April 7, 2005  




Rio Baile Funk (various)
Tibetan Buddhist Rites
Dungen (reissue)
Gang Gang Dance
Magnolia Electric Co.
Pau Riba (reissue)
The Books
British Sea Power
Vast Aire & Mighty Mi


Great Lake Swimmers
Markus Guentner
Mutant Disco 3 (Ze compilation)
Undercover 3 (Ze compilation)
Swervedriver (compilation)

Jacob Kirkegaard
The Works

APR Sun 3 Mon 4 Tues 5 Wed 6 Thurs 7 Fri 8 Sat 9


Other Music is giving away two pairs of tickets to the Fiery Furnaces' upcoming NYC show this Saturday at Webster Hall! Enter right away by sending an e-mail to tickets@othermusic.com. Please leave a daytime phone number where you can be reached. Winners will be notified by 2:00 p.m. Friday, April 8.

Saturday, April 9 @ Webster Hall
125 East 11th Street NY, NY

APR Sun 10 Mon 11 Tues 12 Wed 13 Thurs 14 Fri 15 Sat 16


Next week, M83 will be playing two nights at the Bowery Ballroom with Ulrich Schnauss opening, and you can win a pair of tickets to the Wednesday night performance! To enter, send an e-mail to contest@othermusic.com. Please leave a daytime phone number where you can be reached. Winner will be notified by 4:00 p.m. Monday, April 11.

Wednesday, April 13 @ Bowery Ballroom
6 Delancey, NY NY

(M83 will also be performing the following night, April 14.)

APR Sun 10 Mon 11 Tues 12 Wed 13 Thurs 14 Fri 15 Sat 16


Brendan Benson returns to New York City to perform at the Bowery Ballroom. We're giving away a pair of tickets to see the singer-songwriter, and you can enter by e-mailing giveaway@othermusic.com. Please leave a daytime phone number where you can be reached. Winner will be notified by 4:00 p.m. Monday, April 11.

Friday, April 15 @ Bowery Ballroom
6 Delancey Street NY, NY







Rio Baile Funk - Favela Booty Beats

"Tapinha" MCs Naldinho & Beth
"Cerol Na Mao" Dennis DJ

Since City of God came out, it seems like the once self-contained Favela bass culture in Brazil has many Euro and Yank tastemakers and critics mining the slums in the morros of Rio looking for hipster-cred gold. But seriously, who could blame them? Just one listen to the cut-n-paste, woofer-fryin' bounce comin' out of that area will leave anybody jonesin' for more. The problem was trying to find the music; through the years Brazilian authorities have intermittently banned these songs from being sold or played. Typically, this music is passed around on mini disc, or CD-R to the deejays, and like hip-hop, it still remains the party music of choice for a society that many powers-that-be would love to write off. Favela funk parties typically take place high in the hills of Rio and attract sometimes as many as 10,000 people. So finally, after many a bootlegged mix CD, this seems to be the first official compilation to document this amazing scene.

The sound grew out of Miami bass and freestyle from the late-'80s and early-'90s, which was always very popular Baile music, but progressed to include influences from dancehall, Batucada and hip-hop. The songs are always punctuated with ass-rattlin' low-end and heavy conga breakdowns, with hooks disparately lifted from popular dance songs (Bizarre Inc.? Baha Men? Front 242???). Never boring, super propulsive, and guaranteed to make your grandmamma try to stick her butt out and pop, this is a must have for fans of any sort of dirty dance beats. Now that Favela funk is garnering mainstream coverage in its homeland, it's only a matter of time before it hits big over here, so buy this thing now and impress your friends. [DH]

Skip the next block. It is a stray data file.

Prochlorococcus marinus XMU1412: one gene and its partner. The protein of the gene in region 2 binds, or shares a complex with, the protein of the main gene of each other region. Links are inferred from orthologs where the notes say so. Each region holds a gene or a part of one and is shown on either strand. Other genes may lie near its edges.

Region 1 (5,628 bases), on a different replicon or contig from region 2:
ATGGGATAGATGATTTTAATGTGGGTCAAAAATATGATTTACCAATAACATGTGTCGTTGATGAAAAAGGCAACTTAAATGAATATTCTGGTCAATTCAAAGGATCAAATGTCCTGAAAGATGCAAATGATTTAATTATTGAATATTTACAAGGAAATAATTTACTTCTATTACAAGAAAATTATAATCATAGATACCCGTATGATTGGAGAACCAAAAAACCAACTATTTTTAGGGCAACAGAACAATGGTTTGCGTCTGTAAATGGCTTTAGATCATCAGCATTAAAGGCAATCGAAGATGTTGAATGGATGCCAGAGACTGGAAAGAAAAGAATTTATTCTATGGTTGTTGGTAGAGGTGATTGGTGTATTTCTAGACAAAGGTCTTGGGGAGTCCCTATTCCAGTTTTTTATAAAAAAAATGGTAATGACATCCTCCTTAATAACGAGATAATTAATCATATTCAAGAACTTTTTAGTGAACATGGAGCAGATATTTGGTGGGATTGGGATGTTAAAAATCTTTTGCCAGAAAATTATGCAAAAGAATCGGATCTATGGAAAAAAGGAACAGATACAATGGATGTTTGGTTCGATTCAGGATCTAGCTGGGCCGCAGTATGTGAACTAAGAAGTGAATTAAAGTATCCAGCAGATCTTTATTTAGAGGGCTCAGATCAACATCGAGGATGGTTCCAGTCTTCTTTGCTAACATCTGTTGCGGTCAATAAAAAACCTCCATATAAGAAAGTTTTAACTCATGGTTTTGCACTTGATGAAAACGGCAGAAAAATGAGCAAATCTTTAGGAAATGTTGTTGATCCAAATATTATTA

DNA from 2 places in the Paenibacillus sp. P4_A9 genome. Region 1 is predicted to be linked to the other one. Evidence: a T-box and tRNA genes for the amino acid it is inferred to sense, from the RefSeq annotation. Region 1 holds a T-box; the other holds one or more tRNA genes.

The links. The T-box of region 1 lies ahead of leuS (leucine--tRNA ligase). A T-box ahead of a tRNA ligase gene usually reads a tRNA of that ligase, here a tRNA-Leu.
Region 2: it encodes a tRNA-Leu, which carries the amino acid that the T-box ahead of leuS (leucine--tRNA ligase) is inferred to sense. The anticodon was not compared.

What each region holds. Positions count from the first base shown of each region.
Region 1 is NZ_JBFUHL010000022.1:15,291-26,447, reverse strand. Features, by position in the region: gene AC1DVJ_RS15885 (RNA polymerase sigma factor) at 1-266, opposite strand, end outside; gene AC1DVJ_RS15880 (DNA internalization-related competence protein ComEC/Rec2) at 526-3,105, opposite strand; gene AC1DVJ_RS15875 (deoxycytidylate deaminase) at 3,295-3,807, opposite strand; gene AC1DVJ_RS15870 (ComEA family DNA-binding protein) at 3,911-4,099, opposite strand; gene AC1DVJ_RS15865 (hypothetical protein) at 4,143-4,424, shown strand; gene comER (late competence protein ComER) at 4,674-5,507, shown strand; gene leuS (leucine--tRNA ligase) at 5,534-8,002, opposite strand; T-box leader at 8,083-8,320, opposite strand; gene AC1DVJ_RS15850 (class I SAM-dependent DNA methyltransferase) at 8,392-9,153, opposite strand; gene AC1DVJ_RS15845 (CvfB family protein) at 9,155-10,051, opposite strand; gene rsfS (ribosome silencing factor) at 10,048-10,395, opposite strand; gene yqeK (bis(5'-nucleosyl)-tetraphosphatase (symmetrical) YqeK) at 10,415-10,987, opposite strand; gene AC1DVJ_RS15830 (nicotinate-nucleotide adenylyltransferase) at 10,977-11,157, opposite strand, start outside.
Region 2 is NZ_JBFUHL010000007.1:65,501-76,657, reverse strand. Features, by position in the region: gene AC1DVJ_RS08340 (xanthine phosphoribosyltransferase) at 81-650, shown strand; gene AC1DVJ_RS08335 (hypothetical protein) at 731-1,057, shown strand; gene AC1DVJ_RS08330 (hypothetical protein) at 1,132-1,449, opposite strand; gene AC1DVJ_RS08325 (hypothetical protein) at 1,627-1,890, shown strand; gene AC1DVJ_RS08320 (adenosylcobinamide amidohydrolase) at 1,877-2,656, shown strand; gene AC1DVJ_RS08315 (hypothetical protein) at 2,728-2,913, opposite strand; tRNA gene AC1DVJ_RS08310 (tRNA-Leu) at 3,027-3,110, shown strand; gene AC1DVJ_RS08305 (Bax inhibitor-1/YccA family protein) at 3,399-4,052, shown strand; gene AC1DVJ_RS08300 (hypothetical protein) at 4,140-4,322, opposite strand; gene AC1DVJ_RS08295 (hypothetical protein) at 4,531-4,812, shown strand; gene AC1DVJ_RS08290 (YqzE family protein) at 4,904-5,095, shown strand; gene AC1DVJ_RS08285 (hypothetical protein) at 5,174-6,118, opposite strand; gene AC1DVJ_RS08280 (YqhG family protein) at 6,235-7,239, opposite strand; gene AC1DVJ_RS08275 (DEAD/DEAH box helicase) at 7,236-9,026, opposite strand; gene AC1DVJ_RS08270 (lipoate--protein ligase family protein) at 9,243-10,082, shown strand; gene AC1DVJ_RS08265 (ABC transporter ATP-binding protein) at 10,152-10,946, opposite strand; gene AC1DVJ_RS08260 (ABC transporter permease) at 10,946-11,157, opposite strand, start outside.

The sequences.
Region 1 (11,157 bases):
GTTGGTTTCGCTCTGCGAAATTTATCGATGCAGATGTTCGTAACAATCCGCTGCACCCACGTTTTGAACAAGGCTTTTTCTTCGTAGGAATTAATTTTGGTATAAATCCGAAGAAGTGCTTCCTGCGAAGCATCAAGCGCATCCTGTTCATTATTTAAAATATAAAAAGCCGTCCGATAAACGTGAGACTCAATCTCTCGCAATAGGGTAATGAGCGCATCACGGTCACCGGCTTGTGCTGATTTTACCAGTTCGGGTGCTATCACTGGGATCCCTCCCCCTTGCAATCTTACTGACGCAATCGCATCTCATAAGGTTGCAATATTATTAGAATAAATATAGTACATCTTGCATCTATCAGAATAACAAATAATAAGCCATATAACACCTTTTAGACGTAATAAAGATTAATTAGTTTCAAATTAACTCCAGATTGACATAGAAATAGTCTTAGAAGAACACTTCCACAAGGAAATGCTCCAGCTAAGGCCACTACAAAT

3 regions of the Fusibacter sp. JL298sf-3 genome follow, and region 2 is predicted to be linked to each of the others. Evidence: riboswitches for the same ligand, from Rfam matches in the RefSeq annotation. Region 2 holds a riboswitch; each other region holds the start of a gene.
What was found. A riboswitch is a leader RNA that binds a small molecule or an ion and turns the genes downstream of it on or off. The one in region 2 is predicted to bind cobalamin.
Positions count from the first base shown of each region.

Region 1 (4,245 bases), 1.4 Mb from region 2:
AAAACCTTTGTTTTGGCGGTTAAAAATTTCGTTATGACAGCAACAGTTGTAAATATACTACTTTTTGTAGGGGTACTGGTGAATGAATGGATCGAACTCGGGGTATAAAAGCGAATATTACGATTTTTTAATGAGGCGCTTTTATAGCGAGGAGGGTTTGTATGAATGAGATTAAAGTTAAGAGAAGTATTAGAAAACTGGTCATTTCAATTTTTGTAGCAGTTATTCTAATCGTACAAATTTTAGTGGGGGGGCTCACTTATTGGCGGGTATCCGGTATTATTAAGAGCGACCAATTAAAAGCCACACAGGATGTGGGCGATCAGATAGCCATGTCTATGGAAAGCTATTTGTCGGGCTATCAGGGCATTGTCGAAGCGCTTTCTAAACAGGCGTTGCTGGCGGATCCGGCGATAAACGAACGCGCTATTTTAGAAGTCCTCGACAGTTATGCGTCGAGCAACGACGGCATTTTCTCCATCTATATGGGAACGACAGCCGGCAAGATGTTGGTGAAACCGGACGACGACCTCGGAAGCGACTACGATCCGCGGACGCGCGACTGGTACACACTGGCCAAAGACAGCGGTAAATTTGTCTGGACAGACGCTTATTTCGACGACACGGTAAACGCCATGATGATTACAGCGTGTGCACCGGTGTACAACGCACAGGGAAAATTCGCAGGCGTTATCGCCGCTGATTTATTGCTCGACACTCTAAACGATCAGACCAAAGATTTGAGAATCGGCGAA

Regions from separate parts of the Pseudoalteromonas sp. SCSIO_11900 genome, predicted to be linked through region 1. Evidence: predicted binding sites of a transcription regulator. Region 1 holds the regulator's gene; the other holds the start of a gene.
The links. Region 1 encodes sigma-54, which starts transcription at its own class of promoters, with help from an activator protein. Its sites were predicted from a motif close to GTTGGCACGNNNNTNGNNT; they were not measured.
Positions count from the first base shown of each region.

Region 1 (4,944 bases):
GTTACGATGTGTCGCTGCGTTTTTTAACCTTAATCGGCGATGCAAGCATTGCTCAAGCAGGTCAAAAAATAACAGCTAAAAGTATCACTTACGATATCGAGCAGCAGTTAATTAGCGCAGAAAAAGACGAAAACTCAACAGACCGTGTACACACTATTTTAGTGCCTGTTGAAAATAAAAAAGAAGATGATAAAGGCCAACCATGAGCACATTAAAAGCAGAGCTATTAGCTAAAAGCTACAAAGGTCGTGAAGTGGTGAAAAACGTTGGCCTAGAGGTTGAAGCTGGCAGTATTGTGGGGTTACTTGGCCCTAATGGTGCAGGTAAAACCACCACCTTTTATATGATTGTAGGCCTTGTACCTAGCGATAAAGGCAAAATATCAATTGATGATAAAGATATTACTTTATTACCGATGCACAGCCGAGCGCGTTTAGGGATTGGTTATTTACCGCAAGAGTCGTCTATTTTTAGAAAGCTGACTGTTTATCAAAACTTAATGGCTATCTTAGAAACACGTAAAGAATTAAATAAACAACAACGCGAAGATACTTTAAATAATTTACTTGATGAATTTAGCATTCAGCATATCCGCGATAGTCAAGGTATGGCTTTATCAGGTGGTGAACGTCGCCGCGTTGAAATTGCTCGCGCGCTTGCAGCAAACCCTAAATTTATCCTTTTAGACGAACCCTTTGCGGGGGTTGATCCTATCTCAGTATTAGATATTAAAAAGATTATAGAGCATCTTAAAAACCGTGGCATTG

(Sub Rosa)

"Entreaty to the Three Buddha-bodies"
"Lama Norbu Guamtsho"

This pile driver of a two-disc set stems from the work of Englishman John Levy, an ethnomusicologist par excellence and a fiery sort of character to boot. Well-regarded for his previous work throughout Southeast Asia, recording hundreds of different tribes and ethnic enclaves for both the Folkways and Lyrichord imprints, he received a personal invite from the King of Bhutan's court in the early-'70s to come and extensively record the Buddhist rituals performed within the country. Able to reach the interior of cloistered monasteries far from the general populace, Levy documented sounds never before heard by Western ears, let alone the citizens of Bhutan. The resulting four-LP set that Lyrichord released at the time remain some of the heaviest music set to tape.

Bhutans also call their country Drukyul, which translates as "The Land of the Thunder Dragon." So it should be no surprise that the music herein sounds somewhat like a "thunder dragon." While the Bhutan strain of Tibetan ritual music retains all the earmarks of the religious ceremony, with chants, chimes, gongs, drums, these recordings also prominently feature the dung chen, which are trumpets that range from five to 12 feet in length. These enormous horns, when they enter into the incantations and prayers, raise the tonic drone of the monks by a semitone, making for resonant harmonies both beautiful and discordant. The resulting tones and clangs that appear here should appeal not only to fans of world music but the more outré free jazz and noise scene. If you dig esoteric drone and clamor from groups as diverse as SUNN O))) or No-Neck Blues Band, there's something in these ancient ceremonies for you, too. [RB]